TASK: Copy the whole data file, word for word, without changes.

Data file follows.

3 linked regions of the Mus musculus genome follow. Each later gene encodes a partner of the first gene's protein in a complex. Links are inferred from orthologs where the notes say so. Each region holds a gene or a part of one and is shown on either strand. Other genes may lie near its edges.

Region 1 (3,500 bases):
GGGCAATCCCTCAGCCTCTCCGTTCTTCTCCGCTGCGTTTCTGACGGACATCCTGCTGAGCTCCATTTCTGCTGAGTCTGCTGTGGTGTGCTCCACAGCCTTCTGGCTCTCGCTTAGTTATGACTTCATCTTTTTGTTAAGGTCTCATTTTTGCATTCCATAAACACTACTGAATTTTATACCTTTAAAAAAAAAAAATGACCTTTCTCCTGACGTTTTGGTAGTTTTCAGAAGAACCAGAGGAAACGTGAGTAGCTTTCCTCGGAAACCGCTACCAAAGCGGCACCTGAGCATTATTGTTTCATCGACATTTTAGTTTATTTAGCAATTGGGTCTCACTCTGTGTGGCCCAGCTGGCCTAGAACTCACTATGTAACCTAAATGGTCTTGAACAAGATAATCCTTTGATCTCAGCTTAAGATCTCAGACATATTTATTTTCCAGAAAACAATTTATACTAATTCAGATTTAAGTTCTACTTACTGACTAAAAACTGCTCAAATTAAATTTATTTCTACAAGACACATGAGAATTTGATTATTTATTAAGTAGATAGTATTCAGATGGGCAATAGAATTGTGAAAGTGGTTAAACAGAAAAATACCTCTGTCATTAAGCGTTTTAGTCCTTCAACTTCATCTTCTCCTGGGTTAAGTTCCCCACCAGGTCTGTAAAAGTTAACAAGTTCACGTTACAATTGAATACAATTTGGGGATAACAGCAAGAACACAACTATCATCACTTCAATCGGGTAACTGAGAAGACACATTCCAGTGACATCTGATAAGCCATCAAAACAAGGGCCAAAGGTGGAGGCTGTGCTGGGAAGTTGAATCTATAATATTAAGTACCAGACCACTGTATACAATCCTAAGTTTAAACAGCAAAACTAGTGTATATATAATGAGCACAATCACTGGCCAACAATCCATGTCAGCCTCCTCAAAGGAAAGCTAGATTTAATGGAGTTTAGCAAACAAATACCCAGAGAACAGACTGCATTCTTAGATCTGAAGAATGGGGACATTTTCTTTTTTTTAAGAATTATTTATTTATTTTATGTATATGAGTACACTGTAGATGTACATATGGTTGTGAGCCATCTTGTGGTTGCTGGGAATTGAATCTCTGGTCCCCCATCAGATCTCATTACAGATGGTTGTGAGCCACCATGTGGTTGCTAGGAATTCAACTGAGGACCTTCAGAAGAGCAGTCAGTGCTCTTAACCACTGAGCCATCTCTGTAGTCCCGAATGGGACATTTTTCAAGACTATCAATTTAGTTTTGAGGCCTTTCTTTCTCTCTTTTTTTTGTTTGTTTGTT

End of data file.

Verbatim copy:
3 linked regions of the Mus musculus genome follow. Each later gene encodes a partner of the first gene's protein in a complex. Links are inferred from orthologs where the notes say so. Each region holds a gene or a part of one and is shown on either strand. Other genes may lie near its edges.

Region 1 (3,500 bases):
GGGCAATCCCTCAGCCTCTCCGTTCTTCTCCGCTGCGTTTCTGACGGACATCCTGCTGAGCTCCATTTCTGCTGAGTCTGCTGTGGTGTGCTCCACAGCCTTCTGGCTCTCGCTTAGTTATGACTTCATCTTTTTGTTAAGGTCTCATTTTTGCATTCCATAAACACTACTGAATTTTATACCTTTAAAAAAAAAAAATGACCTTTCTCCTGACGTTTTGGTAGTTTTCAGAAGAACCAGAGGAAACGTGAGTAGCTTTCCTCGGAAACCGCTACCAAAGCGGCACCTGAGCATTATTGTTTCATCGACATTTTAGTTTATTTAGCAATTGGGTCTCACTCTGTGTGGCCCAGCTGGCCTAGAACTCACTATGTAACCTAAATGGTCTTGAACAAGATAATCCTTTGATCTCAGCTTAAGATCTCAGACATATTTATTTTCCAGAAAACAATTTATACTAATTCAGATTTAAGTTCTACTTACTGACTAAAAACTGCTCAAATTAAATTTATTTCTACAAGACACATGAGAATTTGATTATTTATTAAGTAGATAGTATTCAGATGGGCAATAGAATTGTGAAAGTGGTTAAACAGAAAAATACCTCTGTCATTAAGCGTTTTAGTCCTTCAACTTCATCTTCTCCTGGGTTAAGTTCCCCACCAGGTCTGTAAAAGTTAACAAGTTCACGTTACAATTGAATACAATTTGGGGATAACAGCAAGAACACAACTATCATCACTTCAATCGGGTAACTGAGAAGACACATTCCAGTGACATCTGATAAGCCATCAAAACAAGGGCCAAAGGTGGAGGCTGTGCTGGGAAGTTGAATCTATAATATTAAGTACCAGACCACTGTATACAATCCTAAGTTTAAACAGCAAAACTAGTGTATATATAATGAGCACAATCACTGGCCAACAATCCATGTCAGCCTCCTCAAAGGAAAGCTAGATTTAATGGAGTTTAGCAAACAAATACCCAGAGAACAGACTGCATTCTTAGATCTGAAGAATGGGGACATTTTCTTTTTTTTAAGAATTATTTATTTATTTTATGTATATGAGTACACTGTAGATGTACATATGGTTGTGAGCCATCTTGTGGTTGCTGGGAATTGAATCTCTGGTCCCCCATCAGATCTCATTACAGATGGTTGTGAGCCACCATGTGGTTGCTAGGAATTCAACTGAGGACCTTCAGAAGAGCAGTCAGTGCTCTTAACCACTGAGCCATCTCTGTAGTCCCGAATGGGACATTTTTCAAGACTATCAATTTAGTTTTGAGGCCTTTCTTTCTCTCTTTTTTTTGTTTGTTTGTT